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Whidbey candidates lament sign vandalism
The candidate signs posted on the highways and byways of Whidbey Island are an obvious indication that the political season has come. But it’s also the season of vandals.
Island County Sheriff Mark Brown sent out an email alert this week in response to a number of complaints about political signs being damaged, moved or stolen. He warned that it’s a crime to deface or remove political advertising, including yard signs and billboards.
The sheriff said deputies are investigating the crimes that cost candidates many hundreds of dollars.
“I’m telling you from experience, the signs are expensive,” he said. “We’re asking people to call with any complaints.”
The vandals seem to target all political persuasions.
Perhaps worst hit has been Coupeville attorney Craig Platt, who is running for a nonpartisan, Superior Court judge position. He said the yard sign theft has been pretty devastating to his campaign, especially since he has decided not to accept donations.
Thursday, someone pulled campaign signs and placed them in a cross in his yard. He attributes this to a backlash from a News-Times story that erroneously stated that he and the family of a convicted child rapist insisted the man was innocent and being railroaded by vindictive women. In fact, the family members made those assertions, but not Platt. The News-Times ran a correction.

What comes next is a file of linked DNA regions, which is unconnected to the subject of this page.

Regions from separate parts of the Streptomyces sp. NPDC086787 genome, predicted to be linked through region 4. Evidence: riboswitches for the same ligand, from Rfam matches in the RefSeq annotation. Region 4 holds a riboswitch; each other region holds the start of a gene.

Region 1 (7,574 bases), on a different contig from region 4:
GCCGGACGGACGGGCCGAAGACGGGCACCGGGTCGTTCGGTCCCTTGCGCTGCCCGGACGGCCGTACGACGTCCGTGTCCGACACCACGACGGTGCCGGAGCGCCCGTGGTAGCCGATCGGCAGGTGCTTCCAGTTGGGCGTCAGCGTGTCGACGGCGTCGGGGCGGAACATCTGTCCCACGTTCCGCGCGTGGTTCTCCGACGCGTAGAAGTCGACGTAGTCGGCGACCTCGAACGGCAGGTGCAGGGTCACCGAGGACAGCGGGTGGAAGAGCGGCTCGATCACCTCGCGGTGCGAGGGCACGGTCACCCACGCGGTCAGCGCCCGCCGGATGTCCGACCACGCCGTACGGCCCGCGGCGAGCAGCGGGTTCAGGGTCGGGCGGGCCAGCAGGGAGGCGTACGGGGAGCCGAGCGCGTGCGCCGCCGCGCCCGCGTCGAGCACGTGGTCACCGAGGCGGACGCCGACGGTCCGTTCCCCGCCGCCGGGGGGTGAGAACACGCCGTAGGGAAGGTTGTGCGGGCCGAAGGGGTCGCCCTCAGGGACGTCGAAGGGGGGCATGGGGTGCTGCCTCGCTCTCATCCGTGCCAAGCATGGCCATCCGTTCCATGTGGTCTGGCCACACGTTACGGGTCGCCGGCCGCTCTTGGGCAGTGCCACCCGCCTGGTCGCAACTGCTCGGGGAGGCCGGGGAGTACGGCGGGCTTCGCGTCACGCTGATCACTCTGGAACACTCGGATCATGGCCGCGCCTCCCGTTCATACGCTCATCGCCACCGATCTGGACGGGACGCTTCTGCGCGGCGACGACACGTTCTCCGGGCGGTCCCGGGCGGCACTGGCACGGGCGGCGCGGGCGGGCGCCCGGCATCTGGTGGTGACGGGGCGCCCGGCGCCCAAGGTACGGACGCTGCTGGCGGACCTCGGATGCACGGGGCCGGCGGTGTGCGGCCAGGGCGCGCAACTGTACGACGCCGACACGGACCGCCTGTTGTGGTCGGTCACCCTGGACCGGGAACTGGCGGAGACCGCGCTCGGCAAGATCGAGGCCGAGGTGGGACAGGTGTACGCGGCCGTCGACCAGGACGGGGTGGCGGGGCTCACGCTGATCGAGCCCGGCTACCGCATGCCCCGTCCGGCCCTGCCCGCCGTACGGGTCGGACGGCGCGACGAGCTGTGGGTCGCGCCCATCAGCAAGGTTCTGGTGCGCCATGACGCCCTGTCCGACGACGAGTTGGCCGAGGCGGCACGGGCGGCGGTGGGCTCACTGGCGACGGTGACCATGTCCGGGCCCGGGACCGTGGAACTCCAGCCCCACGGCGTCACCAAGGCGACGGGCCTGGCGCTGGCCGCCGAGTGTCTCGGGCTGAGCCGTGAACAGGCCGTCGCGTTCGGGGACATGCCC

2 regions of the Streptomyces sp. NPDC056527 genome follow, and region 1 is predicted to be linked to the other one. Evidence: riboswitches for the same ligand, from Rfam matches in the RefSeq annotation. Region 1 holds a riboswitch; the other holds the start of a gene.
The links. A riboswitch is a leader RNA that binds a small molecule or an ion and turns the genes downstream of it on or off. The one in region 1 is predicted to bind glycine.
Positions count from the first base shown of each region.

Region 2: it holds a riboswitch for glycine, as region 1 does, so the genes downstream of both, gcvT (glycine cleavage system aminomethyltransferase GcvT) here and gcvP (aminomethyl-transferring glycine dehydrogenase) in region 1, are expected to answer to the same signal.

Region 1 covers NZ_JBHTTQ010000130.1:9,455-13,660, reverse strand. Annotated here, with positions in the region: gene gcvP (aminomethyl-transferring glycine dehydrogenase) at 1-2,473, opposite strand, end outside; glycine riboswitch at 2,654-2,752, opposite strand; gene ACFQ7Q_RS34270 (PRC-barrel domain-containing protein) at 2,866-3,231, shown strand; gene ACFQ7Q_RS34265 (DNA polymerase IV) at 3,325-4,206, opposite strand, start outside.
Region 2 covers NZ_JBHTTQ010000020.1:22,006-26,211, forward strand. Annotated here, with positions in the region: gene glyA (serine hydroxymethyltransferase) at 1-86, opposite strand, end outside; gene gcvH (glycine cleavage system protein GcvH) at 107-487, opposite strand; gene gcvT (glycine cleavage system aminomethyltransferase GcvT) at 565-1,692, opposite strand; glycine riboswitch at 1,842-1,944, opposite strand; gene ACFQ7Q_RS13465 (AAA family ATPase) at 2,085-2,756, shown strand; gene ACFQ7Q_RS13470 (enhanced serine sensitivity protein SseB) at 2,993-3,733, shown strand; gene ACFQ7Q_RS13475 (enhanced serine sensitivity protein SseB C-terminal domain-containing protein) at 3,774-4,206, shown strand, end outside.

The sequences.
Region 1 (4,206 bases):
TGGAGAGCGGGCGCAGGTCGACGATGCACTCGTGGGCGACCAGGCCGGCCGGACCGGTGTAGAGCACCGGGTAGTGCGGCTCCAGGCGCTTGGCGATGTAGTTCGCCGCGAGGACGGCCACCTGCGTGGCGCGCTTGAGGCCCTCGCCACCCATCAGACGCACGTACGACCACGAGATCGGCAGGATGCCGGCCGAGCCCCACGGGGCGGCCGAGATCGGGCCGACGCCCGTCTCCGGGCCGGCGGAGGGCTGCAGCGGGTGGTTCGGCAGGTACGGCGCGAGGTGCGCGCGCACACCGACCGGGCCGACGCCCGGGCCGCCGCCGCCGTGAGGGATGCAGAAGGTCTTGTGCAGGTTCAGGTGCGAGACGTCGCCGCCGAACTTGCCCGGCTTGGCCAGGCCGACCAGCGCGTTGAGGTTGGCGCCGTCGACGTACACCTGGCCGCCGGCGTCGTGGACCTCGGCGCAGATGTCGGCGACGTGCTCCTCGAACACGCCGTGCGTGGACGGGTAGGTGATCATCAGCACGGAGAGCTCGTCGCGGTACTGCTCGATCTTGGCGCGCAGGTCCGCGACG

But even before the article, Platt said his signs were being stolen. His daughter designed them and put them up, but was disheartened when they disappeared overnight.
In fact, Platt said vandals have gone into fenced areas to steal signs, which is burglary.
“People are willing to commit a felony to stifle democracy,” he said, adding that it’s also a form of terrorism.
The attorney isn’t the only candidate upset.
Wednesday night, someone destroyed two, giant-sized signs advertising Democrat Ann McDonald, a candidate for state representative. The signs were near the Greenbank store.
She’s asking anyone who wants to help replace the signs to contribute at her Web site, www.electannmcdonald.com.
Republican Reese Rose, a candidate for county commissioner, reported that vandals caused $250 worth of damages to signs in Greenbank Thursday night.
Rufus Rose, the candidate’s husband, sent out an email offering to meet privately with the vandal to allow him or her to express the motives behind the sign attack. The vandal may contact him by telephone at 360-579-2790 or by email at firstname.lastname@example.org.
Like Platt, Rose feels that political sign desecration is simply un-American.
“Political campaigns are about individuals participating in self government,” Rose wrote. “It requires a lot of work, time and money to express one’s self to as many voters as possible in a short time and to gain name recognition. It also requires well informed citizenship and fair play on everyone’s part.”
You can reach News-Times reporter Jessie Stensland at email@example.com or call 675-6611.